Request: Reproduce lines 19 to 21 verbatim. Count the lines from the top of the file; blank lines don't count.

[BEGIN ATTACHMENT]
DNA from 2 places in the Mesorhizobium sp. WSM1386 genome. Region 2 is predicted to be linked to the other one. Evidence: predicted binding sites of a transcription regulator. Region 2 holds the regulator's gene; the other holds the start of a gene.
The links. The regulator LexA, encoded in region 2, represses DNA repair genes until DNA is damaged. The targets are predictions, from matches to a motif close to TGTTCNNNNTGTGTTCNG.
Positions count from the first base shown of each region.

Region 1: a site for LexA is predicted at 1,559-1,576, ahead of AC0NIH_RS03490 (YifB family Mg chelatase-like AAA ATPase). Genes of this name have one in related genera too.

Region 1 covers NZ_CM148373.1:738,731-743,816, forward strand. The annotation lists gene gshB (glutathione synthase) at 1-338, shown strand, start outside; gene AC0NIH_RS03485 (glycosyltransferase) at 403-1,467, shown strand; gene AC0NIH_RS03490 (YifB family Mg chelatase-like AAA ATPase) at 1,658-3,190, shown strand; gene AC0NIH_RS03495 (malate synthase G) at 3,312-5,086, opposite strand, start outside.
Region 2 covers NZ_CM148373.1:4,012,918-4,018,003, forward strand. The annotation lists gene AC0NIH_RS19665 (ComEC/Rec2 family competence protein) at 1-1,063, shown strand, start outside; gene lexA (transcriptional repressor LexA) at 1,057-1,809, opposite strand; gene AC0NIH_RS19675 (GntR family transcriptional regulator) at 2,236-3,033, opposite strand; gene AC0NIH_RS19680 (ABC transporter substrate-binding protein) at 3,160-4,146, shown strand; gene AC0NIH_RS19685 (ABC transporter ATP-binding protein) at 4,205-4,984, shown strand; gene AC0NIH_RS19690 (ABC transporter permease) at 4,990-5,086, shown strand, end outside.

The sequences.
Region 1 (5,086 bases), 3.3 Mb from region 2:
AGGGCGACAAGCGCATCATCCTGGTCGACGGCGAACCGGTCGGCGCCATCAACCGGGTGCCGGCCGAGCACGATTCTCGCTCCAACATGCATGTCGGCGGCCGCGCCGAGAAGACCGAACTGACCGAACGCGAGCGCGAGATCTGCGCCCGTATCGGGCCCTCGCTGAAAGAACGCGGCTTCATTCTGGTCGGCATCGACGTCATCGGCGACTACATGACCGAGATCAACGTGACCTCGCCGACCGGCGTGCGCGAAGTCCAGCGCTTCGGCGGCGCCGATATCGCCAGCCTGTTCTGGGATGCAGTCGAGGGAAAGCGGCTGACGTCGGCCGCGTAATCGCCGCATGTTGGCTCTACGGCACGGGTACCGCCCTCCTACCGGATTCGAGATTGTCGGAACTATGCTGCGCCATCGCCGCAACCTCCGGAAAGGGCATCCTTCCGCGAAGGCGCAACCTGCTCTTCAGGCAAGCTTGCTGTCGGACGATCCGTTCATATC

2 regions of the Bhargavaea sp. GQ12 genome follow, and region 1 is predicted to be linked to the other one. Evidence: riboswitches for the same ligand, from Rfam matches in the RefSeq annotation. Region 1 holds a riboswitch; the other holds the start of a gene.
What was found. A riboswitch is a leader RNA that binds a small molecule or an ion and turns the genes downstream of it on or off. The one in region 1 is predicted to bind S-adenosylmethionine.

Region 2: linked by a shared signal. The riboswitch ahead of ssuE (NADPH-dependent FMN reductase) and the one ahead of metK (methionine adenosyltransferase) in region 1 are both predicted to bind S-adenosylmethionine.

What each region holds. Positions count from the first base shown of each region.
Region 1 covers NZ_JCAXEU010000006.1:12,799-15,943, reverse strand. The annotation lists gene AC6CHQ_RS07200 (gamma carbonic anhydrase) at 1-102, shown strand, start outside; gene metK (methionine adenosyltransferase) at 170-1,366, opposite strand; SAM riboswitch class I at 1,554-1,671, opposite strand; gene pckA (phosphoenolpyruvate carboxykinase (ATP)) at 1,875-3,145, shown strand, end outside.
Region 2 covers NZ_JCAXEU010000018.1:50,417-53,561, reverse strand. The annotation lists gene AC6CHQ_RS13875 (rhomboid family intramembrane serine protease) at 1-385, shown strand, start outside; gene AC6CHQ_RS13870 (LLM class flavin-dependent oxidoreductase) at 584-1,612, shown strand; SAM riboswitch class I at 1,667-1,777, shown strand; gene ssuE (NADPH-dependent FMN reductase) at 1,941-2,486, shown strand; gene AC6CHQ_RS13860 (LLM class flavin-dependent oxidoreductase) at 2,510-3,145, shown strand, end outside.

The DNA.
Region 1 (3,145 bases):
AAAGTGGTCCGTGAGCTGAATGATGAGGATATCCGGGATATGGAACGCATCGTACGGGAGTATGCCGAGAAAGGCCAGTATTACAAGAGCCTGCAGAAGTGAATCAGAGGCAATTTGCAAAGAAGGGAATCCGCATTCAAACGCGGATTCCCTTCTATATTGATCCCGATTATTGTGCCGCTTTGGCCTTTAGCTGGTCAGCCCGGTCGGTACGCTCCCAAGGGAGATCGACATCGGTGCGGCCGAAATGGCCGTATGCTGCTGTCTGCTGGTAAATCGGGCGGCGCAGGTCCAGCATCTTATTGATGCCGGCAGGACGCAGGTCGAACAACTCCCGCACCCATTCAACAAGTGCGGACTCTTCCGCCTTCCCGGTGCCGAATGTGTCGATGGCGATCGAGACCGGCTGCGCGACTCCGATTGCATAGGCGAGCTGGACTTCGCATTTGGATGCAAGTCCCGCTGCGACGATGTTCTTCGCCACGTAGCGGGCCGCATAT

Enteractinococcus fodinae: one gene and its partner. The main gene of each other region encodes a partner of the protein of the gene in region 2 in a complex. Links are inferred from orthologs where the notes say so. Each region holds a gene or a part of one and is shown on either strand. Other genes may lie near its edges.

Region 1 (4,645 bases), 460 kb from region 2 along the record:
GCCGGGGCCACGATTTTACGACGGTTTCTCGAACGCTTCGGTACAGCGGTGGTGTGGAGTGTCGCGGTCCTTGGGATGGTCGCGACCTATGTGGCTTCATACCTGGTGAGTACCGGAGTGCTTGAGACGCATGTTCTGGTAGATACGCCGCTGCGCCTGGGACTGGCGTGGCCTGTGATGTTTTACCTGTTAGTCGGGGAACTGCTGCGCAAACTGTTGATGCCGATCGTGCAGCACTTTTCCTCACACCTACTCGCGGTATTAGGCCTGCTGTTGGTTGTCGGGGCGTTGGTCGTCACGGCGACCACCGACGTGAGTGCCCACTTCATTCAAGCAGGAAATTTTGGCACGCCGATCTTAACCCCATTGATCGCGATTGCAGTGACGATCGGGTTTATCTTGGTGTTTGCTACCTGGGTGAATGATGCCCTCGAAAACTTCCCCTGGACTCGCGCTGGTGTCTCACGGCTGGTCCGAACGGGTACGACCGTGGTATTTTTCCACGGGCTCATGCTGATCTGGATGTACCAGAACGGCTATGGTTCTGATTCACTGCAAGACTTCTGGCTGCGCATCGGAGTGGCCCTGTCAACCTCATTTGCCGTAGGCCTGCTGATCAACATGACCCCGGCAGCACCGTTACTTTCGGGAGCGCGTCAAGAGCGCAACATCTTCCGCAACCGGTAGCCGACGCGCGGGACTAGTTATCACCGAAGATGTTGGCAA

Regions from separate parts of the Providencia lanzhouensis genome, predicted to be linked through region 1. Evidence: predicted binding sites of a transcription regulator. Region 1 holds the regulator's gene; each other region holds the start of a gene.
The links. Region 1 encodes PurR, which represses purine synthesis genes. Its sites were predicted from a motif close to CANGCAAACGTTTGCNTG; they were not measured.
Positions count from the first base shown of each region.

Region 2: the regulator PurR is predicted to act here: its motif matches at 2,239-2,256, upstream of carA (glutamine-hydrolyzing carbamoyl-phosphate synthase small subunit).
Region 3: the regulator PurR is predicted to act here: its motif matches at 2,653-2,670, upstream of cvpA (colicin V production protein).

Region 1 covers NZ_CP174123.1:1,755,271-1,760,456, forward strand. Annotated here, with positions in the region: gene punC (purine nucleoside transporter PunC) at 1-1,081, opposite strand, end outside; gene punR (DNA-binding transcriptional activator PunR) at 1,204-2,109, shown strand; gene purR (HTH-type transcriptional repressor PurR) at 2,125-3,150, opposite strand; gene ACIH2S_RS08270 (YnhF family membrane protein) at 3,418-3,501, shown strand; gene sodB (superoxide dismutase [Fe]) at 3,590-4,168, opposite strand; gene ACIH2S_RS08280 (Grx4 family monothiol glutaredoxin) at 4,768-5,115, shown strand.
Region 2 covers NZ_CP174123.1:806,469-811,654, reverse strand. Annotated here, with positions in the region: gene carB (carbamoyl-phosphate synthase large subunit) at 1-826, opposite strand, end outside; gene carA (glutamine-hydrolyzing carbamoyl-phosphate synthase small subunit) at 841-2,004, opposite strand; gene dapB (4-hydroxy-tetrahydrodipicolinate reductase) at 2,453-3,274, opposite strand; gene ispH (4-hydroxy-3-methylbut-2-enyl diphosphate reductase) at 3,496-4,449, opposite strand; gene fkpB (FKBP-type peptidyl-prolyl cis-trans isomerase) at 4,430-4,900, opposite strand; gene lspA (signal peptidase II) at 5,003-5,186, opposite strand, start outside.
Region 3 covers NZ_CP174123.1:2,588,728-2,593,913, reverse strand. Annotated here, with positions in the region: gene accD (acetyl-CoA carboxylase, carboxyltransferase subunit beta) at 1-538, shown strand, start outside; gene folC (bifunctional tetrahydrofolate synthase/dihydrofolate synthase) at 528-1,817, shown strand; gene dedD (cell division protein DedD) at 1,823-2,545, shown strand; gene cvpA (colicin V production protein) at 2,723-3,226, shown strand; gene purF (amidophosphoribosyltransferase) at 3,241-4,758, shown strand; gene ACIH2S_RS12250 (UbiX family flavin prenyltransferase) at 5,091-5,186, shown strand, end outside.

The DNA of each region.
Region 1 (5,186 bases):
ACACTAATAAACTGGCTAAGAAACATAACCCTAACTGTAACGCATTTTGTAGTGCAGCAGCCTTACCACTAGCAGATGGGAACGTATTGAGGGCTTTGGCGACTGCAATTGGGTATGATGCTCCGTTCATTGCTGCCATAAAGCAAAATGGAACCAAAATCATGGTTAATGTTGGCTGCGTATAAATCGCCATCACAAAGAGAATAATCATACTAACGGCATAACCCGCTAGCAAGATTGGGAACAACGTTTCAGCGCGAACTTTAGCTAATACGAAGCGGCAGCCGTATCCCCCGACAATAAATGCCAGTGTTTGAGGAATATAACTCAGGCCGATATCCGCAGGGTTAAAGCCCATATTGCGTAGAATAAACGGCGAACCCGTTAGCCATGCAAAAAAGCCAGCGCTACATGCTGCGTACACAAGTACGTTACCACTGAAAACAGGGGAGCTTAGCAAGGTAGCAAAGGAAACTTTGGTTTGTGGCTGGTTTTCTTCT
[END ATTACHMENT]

Enteractinococcus fodinae: one gene and its partner. The main gene of each other region encodes a partner of the protein of the gene in region 2 in a complex. Links are inferred from orthologs where the notes say so. Each region holds a gene or a part of one and is shown on either strand. Other genes may lie near its edges.

Region 1 (4,645 bases), 460 kb from region 2 along the record:
GCCGGGGCCACGATTTTACGACGGTTTCTCGAACGCTTCGGTACAGCGGTGGTGTGGAGTGTCGCGGTCCTTGGGATGGTCGCGACCTATGTGGCTTCATACCTGGTGAGTACCGGAGTGCTTGAGACGCATGTTCTGGTAGATACGCCGCTGCGCCTGGGACTGGCGTGGCCTGTGATGTTTTACCTGTTAGTCGGGGAACTGCTGCGCAAACTGTTGATGCCGATCGTGCAGCACTTTTCCTCACACCTACTCGCGGTATTAGGCCTGCTGTTGGTTGTCGGGGCGTTGGTCGTCACGGCGACCACCGACGTGAGTGCCCACTTCATTCAAGCAGGAAATTTTGGCACGCCGATCTTAACCCCATTGATCGCGATTGCAGTGACGATCGGGTTTATCTTGGTGTTTGCTACCTGGGTGAATGATGCCCTCGAAAACTTCCCCTGGACTCGCGCTGGTGTCTCACGGCTGGTCCGAACGGGTACGACCGTGGTATTTTTCCACGGGCTCATGCTGATCTGGATGTACCAGAACGGCTATGGTTCTGATTCACTGCAAGACTTCTGGCTGCGCATCGGAGTGGCCCTGTCAACCTCATTTGCCGTAGGCCTGCTGATCAACATGACCCCGGCAGCACCGTTACTTTCGGGAGCGCGTCAAGAGCGCAACATCTTCCGCAACCGGTAGCCGACGCGCGGGACTAGTTATCACCGAAGATGTTGGCAA